You have to have a way for SIP trunks to reach your network. There are two main options:

  1. A private connection such as MPLS. Some clients have added a connection to the SIP trunk provider, or have had the SIP trunks come in over an existing MPLS connection when the carrier was the same for both.
  2. OTT or Over The Top services where SIP trunks come in over an existing connection such as your internet.

Of course, there can be costs for these services if you have to increase bandwidth or add a new location to your network, and those need to be factored into your pricing analysis.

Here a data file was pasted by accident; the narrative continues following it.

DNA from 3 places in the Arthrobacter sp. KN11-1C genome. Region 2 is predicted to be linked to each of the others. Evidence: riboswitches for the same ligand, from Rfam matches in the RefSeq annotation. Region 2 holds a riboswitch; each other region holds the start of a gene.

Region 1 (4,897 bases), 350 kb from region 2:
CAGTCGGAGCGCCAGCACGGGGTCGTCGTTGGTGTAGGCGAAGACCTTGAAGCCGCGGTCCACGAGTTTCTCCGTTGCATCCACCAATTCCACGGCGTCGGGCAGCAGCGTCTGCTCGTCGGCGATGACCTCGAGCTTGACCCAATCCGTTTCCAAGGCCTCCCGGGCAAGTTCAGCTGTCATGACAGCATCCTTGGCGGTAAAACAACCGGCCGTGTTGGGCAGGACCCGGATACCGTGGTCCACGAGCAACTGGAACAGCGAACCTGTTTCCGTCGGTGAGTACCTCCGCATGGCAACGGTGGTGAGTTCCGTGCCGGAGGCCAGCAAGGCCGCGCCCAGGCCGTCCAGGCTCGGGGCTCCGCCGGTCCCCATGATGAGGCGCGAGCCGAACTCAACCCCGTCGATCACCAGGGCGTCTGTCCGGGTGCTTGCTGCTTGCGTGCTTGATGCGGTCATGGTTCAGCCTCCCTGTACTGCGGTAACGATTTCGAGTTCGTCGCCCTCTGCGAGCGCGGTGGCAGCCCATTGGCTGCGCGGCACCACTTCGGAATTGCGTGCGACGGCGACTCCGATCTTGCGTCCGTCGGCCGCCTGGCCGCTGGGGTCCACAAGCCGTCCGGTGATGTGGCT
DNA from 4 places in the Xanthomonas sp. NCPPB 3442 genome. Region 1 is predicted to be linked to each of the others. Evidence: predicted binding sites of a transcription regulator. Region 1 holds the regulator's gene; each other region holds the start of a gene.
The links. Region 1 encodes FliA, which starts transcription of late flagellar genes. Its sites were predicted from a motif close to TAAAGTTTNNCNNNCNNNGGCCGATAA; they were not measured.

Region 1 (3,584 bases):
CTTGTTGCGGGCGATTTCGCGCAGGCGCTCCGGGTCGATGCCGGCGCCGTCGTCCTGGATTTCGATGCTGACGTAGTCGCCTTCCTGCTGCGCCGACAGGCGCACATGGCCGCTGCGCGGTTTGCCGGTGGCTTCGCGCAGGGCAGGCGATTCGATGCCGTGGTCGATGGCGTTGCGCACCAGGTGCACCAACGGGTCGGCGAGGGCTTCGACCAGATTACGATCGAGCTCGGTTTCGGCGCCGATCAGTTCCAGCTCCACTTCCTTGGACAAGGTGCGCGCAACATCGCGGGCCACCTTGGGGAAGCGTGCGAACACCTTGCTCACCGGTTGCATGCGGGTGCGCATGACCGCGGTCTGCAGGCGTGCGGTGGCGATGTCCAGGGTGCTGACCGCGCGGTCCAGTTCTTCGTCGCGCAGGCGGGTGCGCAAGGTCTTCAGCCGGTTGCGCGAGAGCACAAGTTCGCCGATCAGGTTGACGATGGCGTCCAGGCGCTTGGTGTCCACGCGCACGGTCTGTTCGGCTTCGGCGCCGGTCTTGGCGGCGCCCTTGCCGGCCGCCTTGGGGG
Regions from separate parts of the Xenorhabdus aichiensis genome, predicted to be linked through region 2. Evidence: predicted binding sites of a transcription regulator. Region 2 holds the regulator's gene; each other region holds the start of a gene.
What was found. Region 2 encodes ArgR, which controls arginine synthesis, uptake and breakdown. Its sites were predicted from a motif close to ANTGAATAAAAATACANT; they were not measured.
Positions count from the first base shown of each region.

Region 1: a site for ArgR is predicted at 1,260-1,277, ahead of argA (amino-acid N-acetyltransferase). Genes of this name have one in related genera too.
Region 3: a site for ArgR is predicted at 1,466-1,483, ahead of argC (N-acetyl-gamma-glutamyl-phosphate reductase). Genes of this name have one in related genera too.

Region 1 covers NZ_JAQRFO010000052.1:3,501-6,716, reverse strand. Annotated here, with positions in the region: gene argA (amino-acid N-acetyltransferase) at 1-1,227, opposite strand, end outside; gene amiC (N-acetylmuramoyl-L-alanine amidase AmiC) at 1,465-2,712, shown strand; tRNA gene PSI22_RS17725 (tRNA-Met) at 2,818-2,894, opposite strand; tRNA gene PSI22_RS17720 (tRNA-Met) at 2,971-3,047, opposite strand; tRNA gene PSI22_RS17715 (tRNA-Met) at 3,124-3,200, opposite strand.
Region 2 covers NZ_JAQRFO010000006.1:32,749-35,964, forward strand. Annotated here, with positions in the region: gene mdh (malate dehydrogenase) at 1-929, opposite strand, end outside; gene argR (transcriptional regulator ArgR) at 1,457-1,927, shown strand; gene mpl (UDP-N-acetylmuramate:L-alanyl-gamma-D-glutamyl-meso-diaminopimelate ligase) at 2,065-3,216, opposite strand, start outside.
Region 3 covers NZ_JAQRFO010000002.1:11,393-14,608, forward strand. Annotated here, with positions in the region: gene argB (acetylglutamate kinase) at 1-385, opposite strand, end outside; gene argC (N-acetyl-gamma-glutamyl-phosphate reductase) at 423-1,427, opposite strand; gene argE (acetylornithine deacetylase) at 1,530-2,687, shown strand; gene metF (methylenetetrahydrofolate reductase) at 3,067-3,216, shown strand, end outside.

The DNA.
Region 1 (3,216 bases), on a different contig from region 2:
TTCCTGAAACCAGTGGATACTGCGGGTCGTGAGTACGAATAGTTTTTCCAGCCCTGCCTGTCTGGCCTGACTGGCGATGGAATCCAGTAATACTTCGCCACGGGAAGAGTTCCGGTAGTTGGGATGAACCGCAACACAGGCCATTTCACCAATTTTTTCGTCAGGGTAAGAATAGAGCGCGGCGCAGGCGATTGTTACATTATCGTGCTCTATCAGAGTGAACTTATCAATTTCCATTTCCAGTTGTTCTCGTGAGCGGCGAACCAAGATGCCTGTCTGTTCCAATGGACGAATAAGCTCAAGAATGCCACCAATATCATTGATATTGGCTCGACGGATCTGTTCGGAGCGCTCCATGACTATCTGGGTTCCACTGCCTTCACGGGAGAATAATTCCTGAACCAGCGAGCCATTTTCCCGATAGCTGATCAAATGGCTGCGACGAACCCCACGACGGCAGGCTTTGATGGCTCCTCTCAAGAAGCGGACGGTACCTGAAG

However, there are other considerations as well:

  • If you are using an OTT connection, you will lose QoS once your calls hit the public internet. This can result in poor call quality, since the priority markings don’t stay with the call. If you have a private connection, you can still have call quality issues but normally you can work with the carrier to get the issues resolved.
  • Are you on the same carrier the entire route, or is there another provider for the last mile? Adding another provider into the mix can create delays when there are problems with the service. When you are buying the service, the sales person tells you, “We are one of ABC Company’s biggest customers, and when we have an issue they jump to fix it.” After you have the service, and you have a problem, they say, “It’s not our fault. It’s a problem with ABC Company and they aren’t getting it fixed.”